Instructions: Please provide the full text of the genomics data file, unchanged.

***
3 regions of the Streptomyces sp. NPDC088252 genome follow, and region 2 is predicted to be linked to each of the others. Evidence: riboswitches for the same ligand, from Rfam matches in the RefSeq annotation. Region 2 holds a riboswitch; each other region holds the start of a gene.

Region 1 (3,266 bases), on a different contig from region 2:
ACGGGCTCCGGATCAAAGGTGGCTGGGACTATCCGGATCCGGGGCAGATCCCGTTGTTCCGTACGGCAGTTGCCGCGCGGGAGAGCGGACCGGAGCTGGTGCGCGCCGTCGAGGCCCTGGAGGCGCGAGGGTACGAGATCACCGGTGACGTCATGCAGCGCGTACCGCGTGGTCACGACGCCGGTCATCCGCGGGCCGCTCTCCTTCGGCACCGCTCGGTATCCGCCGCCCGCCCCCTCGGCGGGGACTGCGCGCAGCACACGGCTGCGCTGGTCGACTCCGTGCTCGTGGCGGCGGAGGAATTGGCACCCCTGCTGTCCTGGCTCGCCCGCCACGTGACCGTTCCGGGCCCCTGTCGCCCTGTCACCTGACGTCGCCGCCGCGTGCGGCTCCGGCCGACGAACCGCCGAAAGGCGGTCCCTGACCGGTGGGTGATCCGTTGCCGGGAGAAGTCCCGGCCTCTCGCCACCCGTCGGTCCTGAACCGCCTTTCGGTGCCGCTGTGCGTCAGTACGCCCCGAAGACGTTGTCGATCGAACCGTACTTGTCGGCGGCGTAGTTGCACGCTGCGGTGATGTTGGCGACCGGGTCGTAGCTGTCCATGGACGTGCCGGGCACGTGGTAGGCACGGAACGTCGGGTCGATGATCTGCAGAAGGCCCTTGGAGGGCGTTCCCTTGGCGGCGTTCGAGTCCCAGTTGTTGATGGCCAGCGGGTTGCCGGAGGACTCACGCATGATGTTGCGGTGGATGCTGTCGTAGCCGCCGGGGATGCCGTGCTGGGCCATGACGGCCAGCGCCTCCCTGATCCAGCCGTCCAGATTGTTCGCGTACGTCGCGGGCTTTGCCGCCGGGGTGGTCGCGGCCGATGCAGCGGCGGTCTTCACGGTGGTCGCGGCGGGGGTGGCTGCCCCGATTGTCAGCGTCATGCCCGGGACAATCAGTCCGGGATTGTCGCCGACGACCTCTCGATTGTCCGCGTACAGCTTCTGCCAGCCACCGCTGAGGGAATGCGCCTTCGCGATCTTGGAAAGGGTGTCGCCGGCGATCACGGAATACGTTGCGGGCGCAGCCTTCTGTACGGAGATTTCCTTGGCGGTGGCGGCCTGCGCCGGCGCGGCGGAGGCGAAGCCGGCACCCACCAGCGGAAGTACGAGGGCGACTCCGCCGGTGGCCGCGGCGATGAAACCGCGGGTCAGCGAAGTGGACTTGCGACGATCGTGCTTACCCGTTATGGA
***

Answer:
3 regions of the Streptomyces sp. NPDC088252 genome follow, and region 2 is predicted to be linked to each of the others. Evidence: riboswitches for the same ligand, from Rfam matches in the RefSeq annotation. Region 2 holds a riboswitch; each other region holds the start of a gene.

Region 1 (3,266 bases), on a different contig from region 2:
ACGGGCTCCGGATCAAAGGTGGCTGGGACTATCCGGATCCGGGGCAGATCCCGTTGTTCCGTACGGCAGTTGCCGCGCGGGAGAGCGGACCGGAGCTGGTGCGCGCCGTCGAGGCCCTGGAGGCGCGAGGGTACGAGATCACCGGTGACGTCATGCAGCGCGTACCGCGTGGTCACGACGCCGGTCATCCGCGGGCCGCTCTCCTTCGGCACCGCTCGGTATCCGCCGCCCGCCCCCTCGGCGGGGACTGCGCGCAGCACACGGCTGCGCTGGTCGACTCCGTGCTCGTGGCGGCGGAGGAATTGGCACCCCTGCTGTCCTGGCTCGCCCGCCACGTGACCGTTCCGGGCCCCTGTCGCCCTGTCACCTGACGTCGCCGCCGCGTGCGGCTCCGGCCGACGAACCGCCGAAAGGCGGTCCCTGACCGGTGGGTGATCCGTTGCCGGGAGAAGTCCCGGCCTCTCGCCACCCGTCGGTCCTGAACCGCCTTTCGGTGCCGCTGTGCGTCAGTACGCCCCGAAGACGTTGTCGATCGAACCGTACTTGTCGGCGGCGTAGTTGCACGCTGCGGTGATGTTGGCGACCGGGTCGTAGCTGTCCATGGACGTGCCGGGCACGTGGTAGGCACGGAACGTCGGGTCGATGATCTGCAGAAGGCCCTTGGAGGGCGTTCCCTTGGCGGCGTTCGAGTCCCAGTTGTTGATGGCCAGCGGGTTGCCGGAGGACTCACGCATGATGTTGCGGTGGATGCTGTCGTAGCCGCCGGGGATGCCGTGCTGGGCCATGACGGCCAGCGCCTCCCTGATCCAGCCGTCCAGATTGTTCGCGTACGTCGCGGGCTTTGCCGCCGGGGTGGTCGCGGCCGATGCAGCGGCGGTCTTCACGGTGGTCGCGGCGGGGGTGGCTGCCCCGATTGTCAGCGTCATGCCCGGGACAATCAGTCCGGGATTGTCGCCGACGACCTCTCGATTGTCCGCGTACAGCTTCTGCCAGCCACCGCTGAGGGAATGCGCCTTCGCGATCTTGGAAAGGGTGTCGCCGGCGATCACGGAATACGTTGCGGGCGCAGCCTTCTGTACGGAGATTTCCTTGGCGGTGGCGGCCTGCGCCGGCGCGGCGGAGGCGAAGCCGGCACCCACCAGCGGAAGTACGAGGGCGACTCCGCCGGTGGCCGCGGCGATGAAACCGCGGGTCAGCGAAGTGGACTTGCGACGATCGTGCTTACCCGTTATGGA